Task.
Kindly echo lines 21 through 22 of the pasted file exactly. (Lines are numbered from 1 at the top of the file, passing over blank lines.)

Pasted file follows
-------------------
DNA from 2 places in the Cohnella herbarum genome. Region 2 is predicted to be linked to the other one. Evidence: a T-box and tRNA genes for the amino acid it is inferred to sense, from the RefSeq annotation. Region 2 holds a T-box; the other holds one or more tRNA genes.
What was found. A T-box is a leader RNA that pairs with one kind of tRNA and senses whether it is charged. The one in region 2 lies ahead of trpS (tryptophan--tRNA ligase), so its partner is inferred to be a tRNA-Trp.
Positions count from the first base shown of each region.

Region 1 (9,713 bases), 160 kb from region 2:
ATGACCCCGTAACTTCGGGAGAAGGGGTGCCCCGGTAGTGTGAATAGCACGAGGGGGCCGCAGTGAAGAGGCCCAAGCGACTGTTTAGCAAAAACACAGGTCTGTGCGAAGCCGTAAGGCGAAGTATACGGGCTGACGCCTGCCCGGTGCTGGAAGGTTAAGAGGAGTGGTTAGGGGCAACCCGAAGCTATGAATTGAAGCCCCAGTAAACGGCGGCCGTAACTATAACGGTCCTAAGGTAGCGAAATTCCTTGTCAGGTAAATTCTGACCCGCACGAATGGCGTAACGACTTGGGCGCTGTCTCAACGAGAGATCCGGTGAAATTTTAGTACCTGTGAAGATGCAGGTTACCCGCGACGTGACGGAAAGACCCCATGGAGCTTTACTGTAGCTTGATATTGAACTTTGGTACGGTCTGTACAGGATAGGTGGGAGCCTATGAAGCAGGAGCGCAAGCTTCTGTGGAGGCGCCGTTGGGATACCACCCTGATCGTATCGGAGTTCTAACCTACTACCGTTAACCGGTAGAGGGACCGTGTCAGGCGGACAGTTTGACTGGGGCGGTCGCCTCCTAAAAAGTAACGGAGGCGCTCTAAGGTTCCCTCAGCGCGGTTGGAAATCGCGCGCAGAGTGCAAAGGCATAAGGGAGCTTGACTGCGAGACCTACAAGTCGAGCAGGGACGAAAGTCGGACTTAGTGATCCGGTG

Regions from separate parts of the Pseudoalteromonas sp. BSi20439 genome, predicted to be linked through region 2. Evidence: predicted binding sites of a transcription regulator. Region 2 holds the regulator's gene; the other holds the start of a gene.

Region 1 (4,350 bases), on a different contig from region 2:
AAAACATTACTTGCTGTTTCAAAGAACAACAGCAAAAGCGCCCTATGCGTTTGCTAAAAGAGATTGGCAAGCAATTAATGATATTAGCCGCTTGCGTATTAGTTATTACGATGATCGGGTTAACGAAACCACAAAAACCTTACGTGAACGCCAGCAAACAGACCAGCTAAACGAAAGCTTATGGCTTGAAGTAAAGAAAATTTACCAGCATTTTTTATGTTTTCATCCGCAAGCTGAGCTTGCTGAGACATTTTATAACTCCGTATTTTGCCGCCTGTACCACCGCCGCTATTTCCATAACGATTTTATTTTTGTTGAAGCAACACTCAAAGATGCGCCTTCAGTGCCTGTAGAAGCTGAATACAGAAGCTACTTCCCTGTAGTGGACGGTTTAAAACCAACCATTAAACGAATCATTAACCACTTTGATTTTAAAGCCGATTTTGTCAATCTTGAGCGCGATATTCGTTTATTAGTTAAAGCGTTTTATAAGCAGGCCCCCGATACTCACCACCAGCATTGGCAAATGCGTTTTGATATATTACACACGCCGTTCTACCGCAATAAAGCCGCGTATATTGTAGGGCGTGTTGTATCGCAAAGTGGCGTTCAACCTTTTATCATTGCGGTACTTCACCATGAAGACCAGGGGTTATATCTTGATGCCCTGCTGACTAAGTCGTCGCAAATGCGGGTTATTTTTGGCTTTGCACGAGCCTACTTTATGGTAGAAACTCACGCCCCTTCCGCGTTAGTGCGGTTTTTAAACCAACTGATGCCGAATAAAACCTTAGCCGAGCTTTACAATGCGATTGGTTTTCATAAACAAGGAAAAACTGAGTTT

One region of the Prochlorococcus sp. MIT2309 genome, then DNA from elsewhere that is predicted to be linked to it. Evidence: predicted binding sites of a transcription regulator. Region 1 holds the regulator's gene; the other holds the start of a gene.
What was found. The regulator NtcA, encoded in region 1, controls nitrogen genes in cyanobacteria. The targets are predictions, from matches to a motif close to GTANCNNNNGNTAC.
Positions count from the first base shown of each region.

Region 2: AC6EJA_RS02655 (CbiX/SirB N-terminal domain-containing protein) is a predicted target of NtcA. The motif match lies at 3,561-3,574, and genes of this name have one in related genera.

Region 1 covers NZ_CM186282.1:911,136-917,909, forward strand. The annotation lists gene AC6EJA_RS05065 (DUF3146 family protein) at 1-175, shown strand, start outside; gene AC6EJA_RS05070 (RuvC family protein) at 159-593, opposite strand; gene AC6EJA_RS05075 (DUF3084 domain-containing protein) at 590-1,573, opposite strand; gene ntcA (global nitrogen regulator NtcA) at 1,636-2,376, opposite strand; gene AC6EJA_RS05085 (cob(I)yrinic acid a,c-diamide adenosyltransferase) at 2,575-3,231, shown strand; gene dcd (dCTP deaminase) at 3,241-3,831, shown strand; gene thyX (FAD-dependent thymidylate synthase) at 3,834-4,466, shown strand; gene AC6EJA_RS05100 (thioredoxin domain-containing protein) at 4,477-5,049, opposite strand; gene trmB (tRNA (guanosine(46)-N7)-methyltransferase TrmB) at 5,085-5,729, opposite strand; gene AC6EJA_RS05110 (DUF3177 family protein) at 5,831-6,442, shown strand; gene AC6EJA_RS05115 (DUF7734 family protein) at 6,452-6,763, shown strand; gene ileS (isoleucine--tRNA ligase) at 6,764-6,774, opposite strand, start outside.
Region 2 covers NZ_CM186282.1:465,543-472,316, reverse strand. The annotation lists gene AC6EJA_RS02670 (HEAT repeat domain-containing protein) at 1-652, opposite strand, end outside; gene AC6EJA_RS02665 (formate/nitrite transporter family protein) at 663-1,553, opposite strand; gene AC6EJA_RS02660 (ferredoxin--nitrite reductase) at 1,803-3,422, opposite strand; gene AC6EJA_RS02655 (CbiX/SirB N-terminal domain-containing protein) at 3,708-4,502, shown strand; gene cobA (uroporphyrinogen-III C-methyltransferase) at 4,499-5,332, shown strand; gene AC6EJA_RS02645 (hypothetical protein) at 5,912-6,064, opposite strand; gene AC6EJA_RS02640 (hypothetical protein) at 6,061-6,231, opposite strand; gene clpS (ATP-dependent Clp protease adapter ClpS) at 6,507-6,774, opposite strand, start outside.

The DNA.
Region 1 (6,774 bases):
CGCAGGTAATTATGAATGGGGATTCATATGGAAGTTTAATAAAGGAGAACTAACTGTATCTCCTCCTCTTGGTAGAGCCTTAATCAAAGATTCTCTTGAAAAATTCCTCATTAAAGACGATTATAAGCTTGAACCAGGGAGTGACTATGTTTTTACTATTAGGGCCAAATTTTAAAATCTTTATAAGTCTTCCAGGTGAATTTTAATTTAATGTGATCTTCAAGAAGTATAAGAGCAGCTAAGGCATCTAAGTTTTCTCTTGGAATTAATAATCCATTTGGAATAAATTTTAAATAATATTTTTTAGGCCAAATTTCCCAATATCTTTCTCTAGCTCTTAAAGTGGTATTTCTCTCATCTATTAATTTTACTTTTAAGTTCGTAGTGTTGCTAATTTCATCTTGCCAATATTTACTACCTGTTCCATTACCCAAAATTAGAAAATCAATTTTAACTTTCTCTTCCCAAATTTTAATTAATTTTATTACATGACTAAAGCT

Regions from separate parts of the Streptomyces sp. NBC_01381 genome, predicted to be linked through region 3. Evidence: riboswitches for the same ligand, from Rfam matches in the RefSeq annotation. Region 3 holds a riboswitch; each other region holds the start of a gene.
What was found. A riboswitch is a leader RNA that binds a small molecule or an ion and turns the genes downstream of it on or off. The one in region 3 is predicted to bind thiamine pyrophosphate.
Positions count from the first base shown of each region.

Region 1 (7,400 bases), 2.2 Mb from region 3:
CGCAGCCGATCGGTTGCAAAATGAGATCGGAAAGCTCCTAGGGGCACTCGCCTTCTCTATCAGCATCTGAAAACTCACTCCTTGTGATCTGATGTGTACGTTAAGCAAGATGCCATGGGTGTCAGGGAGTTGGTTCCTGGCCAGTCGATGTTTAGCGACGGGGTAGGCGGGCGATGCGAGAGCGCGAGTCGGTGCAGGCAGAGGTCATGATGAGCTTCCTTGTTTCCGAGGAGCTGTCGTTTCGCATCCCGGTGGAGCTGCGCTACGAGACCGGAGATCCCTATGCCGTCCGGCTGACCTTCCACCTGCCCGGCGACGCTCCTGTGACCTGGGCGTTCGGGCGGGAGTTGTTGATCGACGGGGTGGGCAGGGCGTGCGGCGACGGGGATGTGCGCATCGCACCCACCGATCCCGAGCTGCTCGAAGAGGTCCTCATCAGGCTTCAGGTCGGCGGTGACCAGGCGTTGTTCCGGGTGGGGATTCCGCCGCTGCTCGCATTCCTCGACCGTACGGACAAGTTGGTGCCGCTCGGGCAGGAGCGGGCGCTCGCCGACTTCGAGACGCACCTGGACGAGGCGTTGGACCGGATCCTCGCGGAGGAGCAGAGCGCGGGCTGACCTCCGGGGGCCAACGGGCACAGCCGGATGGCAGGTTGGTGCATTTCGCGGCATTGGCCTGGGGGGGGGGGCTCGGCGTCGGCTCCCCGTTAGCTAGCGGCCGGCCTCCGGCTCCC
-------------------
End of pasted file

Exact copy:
Region 1 (7,400 bases), 2.2 Mb from region 3:
CGCAGCCGATCGGTTGCAAAATGAGATCGGAAAGCTCCTAGGGGCACTCGCCTTCTCTATCAGCATCTGAAAACTCACTCCTTGTGATCTGATGTGTACGTTAAGCAAGATGCCATGGGTGTCAGGGAGTTGGTTCCTGGCCAGTCGATGTTTAGCGACGGGGTAGGCGGGCGATGCGAGAGCGCGAGTCGGTGCAGGCAGAGGTCATGATGAGCTTCCTTGTTTCCGAGGAGCTGTCGTTTCGCATCCCGGTGGAGCTGCGCTACGAGACCGGAGATCCCTATGCCGTCCGGCTGACCTTCCACCTGCCCGGCGACGCTCCTGTGACCTGGGCGTTCGGGCGGGAGTTGTTGATCGACGGGGTGGGCAGGGCGTGCGGCGACGGGGATGTGCGCATCGCACCCACCGATCCCGAGCTGCTCGAAGAGGTCCTCATCAGGCTTCAGGTCGGCGGTGACCAGGCGTTGTTCCGGGTGGGGATTCCGCCGCTGCTCGCATTCCTCGACCGTACGGACAAGTTGGTGCCGCTCGGGCAGGAGCGGGCGCTCGCCGACTTCGAGACGCACCTGGACGAGGCGTTGGACCGGATCCTCGCGGAGGAGCAGAGCGCGGGCTGACCTCCGGGGGCCAACGGGCACAGCCGGATGGCAGGTTGGTGCATTTCGCGGCATTGGCCTGGGGGGGGGGGCTCGGCGTCGGCTCCCCGTTAGCTAGCGGCCGGCCTCCGGCTCCC